- Bluetrack works on almost any surface
- Compact design
- Uncomfortable after a while
- Expensive compared to alternatives
- Folding ability isn't all that useful
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Microsoft Arc Touch
The Arc Touch derives its name from its two main features. It should be obvious that the 'Arc' part of the moniker comes from the shape of the mouse. Although that's not entirely true, as the Arc Touch's piece de resistance is that it collapses flat making it, says Microsoft, easier to transport than a less flexible mouse (flexible both metaphorically and literally). The 'Touch' aspect is the middle 'button' of the Art Touch, which isn't a physical button, but rather a touch-sensitive strip.
The Arc Touch's folding mechanism feels surprisingly solid; there's a tangible and audible click when opening up the mouse. Cleverly, locking the Arc Touch open also turns it on (and flattening it, of course, turns it off). Admittedly this does mean you can't leave the Arc Touch on a desk in its active configuration unattended as the battery will drain unnecessarily, but this is a minor concern.
A useful design consideration is the magnetic patch on the underside of the Arc Touch, to which the devices transceiver can be affixed when not in use. Even though these are generally intended to be left plugged in - hence the small size - it's good to know that it shouldn't get lost if you do chuck the mouse and transceiver in a bag.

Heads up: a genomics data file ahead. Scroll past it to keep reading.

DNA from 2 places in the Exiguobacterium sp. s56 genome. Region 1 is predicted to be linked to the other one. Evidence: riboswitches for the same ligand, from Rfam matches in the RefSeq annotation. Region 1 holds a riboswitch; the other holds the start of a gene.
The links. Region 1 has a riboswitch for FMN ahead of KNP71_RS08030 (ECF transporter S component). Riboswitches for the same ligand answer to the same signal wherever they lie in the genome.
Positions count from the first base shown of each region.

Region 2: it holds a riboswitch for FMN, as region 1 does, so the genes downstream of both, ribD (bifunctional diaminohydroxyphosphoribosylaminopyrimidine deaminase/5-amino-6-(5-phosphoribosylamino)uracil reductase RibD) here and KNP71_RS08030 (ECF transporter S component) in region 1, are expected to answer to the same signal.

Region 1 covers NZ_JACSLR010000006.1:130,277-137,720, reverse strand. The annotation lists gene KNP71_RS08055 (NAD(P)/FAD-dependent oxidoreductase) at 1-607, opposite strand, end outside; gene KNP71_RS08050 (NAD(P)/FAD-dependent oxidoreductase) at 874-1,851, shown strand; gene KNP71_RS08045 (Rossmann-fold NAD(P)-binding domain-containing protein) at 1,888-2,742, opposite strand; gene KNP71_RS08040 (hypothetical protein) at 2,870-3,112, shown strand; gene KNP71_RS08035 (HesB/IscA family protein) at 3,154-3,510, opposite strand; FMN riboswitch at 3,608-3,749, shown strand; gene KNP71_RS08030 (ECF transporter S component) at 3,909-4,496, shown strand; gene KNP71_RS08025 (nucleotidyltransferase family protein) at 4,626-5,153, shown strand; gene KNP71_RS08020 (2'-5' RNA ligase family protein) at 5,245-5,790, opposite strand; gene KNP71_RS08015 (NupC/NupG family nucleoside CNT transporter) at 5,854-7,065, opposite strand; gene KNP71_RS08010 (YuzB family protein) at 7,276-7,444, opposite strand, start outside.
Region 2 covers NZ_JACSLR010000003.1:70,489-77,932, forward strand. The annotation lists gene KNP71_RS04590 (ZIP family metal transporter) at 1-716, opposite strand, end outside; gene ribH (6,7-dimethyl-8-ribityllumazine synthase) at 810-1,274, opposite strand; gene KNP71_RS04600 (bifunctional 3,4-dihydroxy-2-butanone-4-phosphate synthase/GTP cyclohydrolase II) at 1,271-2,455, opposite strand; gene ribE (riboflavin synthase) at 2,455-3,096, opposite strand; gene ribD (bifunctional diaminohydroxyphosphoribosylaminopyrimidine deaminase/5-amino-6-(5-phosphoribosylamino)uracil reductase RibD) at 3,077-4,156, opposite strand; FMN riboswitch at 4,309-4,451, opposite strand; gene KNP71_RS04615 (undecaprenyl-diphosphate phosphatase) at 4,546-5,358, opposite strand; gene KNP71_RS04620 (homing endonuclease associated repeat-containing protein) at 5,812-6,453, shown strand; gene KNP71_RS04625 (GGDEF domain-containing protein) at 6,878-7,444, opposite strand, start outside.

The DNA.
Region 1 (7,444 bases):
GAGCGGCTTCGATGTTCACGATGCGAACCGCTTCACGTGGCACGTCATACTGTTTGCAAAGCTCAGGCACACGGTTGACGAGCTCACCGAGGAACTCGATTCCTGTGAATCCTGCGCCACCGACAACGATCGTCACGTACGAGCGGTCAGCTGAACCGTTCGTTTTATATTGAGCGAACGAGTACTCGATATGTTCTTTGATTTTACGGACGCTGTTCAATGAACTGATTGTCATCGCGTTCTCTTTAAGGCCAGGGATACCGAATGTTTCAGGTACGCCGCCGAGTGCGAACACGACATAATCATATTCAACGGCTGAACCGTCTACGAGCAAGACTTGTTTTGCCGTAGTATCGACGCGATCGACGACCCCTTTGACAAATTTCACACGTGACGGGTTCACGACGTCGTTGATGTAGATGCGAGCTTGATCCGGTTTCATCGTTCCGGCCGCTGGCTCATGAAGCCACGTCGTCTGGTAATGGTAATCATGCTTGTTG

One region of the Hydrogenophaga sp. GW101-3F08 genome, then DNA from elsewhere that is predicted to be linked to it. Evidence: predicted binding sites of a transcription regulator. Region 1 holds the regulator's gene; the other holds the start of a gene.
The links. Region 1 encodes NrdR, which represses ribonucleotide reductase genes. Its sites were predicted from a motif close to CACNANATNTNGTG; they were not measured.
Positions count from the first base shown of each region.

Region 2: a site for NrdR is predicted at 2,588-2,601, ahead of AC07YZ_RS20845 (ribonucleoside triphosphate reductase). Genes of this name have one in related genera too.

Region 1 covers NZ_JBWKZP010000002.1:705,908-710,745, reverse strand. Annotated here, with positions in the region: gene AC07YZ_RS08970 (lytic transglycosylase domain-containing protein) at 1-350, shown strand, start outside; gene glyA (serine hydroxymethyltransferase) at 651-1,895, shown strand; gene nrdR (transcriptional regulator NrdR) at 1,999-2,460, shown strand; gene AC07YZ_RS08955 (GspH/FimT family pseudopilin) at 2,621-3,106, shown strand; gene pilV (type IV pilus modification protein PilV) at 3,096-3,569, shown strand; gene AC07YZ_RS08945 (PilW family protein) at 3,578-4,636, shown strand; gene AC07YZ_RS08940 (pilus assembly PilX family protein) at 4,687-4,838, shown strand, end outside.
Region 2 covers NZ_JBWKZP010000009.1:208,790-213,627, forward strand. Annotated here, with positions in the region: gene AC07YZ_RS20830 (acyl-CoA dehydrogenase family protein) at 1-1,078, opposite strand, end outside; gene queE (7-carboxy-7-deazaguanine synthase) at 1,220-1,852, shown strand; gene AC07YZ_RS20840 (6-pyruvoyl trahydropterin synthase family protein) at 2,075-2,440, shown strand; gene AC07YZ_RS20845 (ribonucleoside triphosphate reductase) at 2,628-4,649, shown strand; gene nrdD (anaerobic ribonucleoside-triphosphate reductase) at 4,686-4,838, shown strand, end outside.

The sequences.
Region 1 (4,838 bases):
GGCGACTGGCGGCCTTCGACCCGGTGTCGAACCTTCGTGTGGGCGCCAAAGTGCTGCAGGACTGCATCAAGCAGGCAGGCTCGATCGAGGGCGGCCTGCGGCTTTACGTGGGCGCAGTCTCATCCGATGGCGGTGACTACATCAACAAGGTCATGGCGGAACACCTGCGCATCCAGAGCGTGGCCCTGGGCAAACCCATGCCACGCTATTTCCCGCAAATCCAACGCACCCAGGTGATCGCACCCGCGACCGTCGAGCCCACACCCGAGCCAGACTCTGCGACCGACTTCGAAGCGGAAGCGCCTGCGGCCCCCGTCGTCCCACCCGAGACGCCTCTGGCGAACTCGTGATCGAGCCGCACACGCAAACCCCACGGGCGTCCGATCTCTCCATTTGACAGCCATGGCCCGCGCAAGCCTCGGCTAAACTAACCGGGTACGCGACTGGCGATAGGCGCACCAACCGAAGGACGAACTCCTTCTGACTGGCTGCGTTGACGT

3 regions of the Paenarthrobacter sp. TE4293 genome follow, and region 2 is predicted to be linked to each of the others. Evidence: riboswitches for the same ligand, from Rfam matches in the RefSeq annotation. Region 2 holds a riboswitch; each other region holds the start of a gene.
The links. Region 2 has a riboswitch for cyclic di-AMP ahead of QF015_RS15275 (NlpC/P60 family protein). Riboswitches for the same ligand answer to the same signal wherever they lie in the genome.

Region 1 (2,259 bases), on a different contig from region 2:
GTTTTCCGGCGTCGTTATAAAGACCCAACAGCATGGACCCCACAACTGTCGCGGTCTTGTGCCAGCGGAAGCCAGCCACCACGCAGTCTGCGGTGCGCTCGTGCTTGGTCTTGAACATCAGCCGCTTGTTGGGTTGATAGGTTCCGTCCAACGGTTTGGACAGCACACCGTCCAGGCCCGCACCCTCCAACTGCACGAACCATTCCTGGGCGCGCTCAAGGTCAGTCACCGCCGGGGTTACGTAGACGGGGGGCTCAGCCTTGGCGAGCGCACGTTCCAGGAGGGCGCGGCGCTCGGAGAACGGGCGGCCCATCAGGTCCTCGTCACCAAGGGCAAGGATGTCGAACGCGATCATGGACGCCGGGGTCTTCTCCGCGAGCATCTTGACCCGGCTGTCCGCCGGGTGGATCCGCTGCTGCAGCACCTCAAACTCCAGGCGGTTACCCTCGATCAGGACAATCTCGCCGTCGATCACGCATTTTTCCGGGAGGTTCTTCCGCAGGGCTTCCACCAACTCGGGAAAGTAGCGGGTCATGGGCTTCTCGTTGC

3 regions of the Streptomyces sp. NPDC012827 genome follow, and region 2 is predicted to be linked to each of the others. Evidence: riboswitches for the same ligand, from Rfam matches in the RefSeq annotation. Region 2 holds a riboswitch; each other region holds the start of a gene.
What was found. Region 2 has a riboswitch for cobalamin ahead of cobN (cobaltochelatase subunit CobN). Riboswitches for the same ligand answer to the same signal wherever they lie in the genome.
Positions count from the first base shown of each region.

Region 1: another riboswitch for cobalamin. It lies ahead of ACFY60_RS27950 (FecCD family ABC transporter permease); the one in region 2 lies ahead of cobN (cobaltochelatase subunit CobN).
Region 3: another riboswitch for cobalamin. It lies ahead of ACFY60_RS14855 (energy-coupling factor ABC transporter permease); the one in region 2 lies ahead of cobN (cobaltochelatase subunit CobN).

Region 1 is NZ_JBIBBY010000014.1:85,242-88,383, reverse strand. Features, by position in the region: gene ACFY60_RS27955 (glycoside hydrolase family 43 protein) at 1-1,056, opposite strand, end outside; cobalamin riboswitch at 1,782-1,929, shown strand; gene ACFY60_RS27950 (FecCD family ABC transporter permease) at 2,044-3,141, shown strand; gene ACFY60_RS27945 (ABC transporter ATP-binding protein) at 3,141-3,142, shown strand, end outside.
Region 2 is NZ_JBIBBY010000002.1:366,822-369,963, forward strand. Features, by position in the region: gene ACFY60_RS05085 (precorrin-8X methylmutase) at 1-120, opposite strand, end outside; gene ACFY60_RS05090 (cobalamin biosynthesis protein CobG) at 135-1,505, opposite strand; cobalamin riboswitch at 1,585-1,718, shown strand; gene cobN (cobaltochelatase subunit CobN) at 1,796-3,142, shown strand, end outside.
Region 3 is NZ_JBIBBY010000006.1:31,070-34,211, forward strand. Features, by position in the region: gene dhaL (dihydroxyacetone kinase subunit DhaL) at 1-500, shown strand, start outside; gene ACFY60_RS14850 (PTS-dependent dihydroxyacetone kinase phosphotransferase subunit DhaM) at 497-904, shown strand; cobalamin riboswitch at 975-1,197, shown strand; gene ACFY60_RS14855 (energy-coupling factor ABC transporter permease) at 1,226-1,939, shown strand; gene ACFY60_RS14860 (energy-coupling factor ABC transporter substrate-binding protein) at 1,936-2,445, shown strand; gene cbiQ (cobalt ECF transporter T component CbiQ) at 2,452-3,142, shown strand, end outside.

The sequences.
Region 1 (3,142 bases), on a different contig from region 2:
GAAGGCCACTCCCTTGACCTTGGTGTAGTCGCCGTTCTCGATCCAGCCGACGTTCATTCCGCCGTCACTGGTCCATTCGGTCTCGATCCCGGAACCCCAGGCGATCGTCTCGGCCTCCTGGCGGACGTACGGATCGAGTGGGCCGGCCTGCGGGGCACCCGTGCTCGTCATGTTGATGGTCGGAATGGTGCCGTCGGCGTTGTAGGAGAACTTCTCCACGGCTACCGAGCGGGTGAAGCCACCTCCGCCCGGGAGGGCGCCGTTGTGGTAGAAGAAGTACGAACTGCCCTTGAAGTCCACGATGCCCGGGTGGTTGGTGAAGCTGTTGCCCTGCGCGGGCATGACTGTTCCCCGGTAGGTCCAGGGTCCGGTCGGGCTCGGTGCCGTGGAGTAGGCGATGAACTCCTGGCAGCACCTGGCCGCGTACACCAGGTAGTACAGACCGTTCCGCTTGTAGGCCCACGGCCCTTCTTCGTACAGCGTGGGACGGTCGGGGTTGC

Although it's fairly small, the peak of the Arc is high enough to rest your hand on, and although it's far from as comfortable as an ergonomic mouse, it's fine for occasional use. If you're looking for a mouse to whip out for the odd half hour or so on a train to and from work (and travel on a magical train that affords you the space to use a laptop and mouse) you shouldn't have any complaints, but use the Arc Touch for longer periods of time and you'll find yourself longing for a more comfortable pointing device.
Another potential issue arises if you put too much pressure on the top of the Arc, as it will collapse - the locking mechanism isn't strong enough to take much weight. Most in the TR office didn’t find this a problem, but it's something to remain conscious of. Furthermore, we remain unconvinced that the folding ability of the Arc Touch makes is that much more portable than other small mice. If using it in accompaniment to a netbook, you might just be able to squeeze the Arc Touch inside a neoprene sleeve, where a less compact mouse wouldn't fit, but otherwise its being able to flatten probably won't be a major advantage.
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